In his statement introducing the bill today, Dodd said: "It has always been my goal to produce a consensus package. And we have reached a point where bringing the bill to the full committee is the best course of action to achieve that end. I plan to hold a full committee markup the week of March 22nd. I have been fortunate to have a strong partner in Senator Corker, and my new proposal will reflect his input and the good work done by many of our colleagues as well. Our talks will continue, and it is still our hope to come to agreement on a strong bill all of the Senate can be proud to support very soon."

In response, Sen. Richard Shelby (R-AL), ranking Republican on the Senate Banking Committee, noted in his statement: “Republicans want to reach a bipartisan agreement with Chairman Dodd on substantive financial reform that protects taxpayers, strengthens our economy, and preserves the competitiveness of our financial markets. Over the coming days, my Republican Banking Committee colleagues and I will give Chairman Dodd’s proposal the serious consideration it deserves. Given the magnitude, complexity, and importance of this task, it is critical that we have sufficient time for a thorough review. This bill is 1,336 pages long. Forcing the Banking Committee to vote on this proposal in a single week is unrealistic and undercuts the potential for bipartisan agreement. Strong reform should not fear scrutiny.”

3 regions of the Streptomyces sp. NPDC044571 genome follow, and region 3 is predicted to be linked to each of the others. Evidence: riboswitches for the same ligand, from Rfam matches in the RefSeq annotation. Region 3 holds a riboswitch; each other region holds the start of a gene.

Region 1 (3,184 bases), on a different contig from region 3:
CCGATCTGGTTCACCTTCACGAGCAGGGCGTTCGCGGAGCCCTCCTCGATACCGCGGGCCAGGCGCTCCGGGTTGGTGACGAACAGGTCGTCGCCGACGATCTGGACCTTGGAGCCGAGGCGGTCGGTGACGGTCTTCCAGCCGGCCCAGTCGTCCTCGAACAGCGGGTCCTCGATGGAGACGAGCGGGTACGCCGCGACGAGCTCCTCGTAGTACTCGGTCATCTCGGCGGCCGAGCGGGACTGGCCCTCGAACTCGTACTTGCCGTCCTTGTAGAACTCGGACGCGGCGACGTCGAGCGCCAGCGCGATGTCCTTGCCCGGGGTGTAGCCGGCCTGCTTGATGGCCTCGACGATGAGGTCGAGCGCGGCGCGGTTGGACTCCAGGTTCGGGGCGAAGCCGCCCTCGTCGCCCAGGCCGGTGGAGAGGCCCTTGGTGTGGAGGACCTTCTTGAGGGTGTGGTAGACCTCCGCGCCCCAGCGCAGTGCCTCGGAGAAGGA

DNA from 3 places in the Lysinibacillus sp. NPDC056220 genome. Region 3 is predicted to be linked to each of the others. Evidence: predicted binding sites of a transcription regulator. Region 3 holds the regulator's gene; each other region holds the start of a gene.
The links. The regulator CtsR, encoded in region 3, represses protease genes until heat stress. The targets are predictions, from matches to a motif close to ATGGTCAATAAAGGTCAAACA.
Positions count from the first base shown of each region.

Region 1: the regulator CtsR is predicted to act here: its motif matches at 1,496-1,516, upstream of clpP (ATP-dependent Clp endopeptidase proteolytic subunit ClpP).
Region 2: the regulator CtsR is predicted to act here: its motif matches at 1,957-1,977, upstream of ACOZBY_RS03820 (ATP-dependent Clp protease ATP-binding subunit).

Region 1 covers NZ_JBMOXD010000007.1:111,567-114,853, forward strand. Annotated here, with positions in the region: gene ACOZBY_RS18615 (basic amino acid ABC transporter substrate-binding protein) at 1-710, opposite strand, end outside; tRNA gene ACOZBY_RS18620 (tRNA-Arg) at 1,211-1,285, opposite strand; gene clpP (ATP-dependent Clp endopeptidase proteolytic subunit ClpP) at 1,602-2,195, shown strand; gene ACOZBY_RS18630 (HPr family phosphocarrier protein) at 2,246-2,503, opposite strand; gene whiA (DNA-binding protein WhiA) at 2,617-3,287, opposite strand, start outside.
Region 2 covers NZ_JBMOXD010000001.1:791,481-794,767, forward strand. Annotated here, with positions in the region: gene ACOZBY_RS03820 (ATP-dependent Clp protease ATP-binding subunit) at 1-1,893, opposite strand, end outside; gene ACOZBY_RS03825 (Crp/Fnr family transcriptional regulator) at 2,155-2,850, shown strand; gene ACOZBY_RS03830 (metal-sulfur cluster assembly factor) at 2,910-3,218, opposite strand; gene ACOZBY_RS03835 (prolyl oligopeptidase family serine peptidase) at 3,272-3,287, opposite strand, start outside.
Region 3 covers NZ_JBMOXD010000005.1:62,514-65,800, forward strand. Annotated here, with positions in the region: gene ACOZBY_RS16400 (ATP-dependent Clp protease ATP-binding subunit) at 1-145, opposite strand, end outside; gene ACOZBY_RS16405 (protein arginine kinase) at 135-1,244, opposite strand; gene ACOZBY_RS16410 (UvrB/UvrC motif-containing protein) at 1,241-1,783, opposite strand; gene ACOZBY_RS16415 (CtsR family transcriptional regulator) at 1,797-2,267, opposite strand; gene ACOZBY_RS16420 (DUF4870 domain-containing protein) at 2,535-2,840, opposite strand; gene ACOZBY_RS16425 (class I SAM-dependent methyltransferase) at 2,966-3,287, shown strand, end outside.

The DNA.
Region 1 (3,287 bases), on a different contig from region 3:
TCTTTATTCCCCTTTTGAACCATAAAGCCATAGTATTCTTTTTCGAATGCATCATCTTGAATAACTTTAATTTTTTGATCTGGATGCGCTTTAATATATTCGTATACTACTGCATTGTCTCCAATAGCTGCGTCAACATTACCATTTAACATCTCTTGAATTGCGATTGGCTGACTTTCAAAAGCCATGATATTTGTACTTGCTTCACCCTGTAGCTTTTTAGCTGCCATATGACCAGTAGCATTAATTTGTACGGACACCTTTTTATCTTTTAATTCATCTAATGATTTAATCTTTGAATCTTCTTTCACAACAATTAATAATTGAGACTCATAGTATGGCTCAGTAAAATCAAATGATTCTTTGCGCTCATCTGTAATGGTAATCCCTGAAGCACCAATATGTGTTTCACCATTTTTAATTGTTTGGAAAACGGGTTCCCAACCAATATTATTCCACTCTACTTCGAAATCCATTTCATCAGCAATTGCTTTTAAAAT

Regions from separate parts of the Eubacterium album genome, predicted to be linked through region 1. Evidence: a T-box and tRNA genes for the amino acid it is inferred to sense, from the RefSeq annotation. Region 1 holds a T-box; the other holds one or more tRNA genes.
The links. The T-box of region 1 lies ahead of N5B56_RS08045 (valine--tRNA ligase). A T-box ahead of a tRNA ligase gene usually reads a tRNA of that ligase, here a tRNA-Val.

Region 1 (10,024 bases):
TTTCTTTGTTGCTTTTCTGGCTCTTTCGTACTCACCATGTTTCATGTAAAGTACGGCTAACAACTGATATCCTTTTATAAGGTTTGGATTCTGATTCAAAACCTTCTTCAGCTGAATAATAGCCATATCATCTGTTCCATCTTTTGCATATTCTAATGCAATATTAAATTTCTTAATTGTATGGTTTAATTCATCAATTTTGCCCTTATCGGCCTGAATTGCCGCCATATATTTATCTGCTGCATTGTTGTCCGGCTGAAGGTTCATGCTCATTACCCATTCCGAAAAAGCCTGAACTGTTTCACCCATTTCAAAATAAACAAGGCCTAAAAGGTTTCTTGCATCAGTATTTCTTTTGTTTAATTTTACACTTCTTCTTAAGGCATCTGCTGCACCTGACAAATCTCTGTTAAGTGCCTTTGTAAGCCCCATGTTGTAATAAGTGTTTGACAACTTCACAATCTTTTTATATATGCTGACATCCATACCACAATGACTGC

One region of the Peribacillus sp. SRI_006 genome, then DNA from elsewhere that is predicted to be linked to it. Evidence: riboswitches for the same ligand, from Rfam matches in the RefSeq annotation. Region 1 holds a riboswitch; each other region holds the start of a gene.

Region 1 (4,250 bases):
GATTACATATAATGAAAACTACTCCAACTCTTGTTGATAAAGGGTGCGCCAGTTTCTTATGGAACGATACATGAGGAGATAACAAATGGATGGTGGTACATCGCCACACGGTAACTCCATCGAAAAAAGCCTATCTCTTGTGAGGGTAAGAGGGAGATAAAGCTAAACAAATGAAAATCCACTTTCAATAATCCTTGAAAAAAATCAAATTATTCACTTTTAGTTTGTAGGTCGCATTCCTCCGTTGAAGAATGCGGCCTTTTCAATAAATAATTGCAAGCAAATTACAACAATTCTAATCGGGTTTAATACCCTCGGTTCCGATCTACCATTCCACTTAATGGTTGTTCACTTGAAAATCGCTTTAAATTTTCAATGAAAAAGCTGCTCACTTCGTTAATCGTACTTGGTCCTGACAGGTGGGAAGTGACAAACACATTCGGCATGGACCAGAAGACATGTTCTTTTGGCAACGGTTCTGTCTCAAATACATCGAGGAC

Consumer Financial Protection Bureau Would Be Housed In Federal Reserve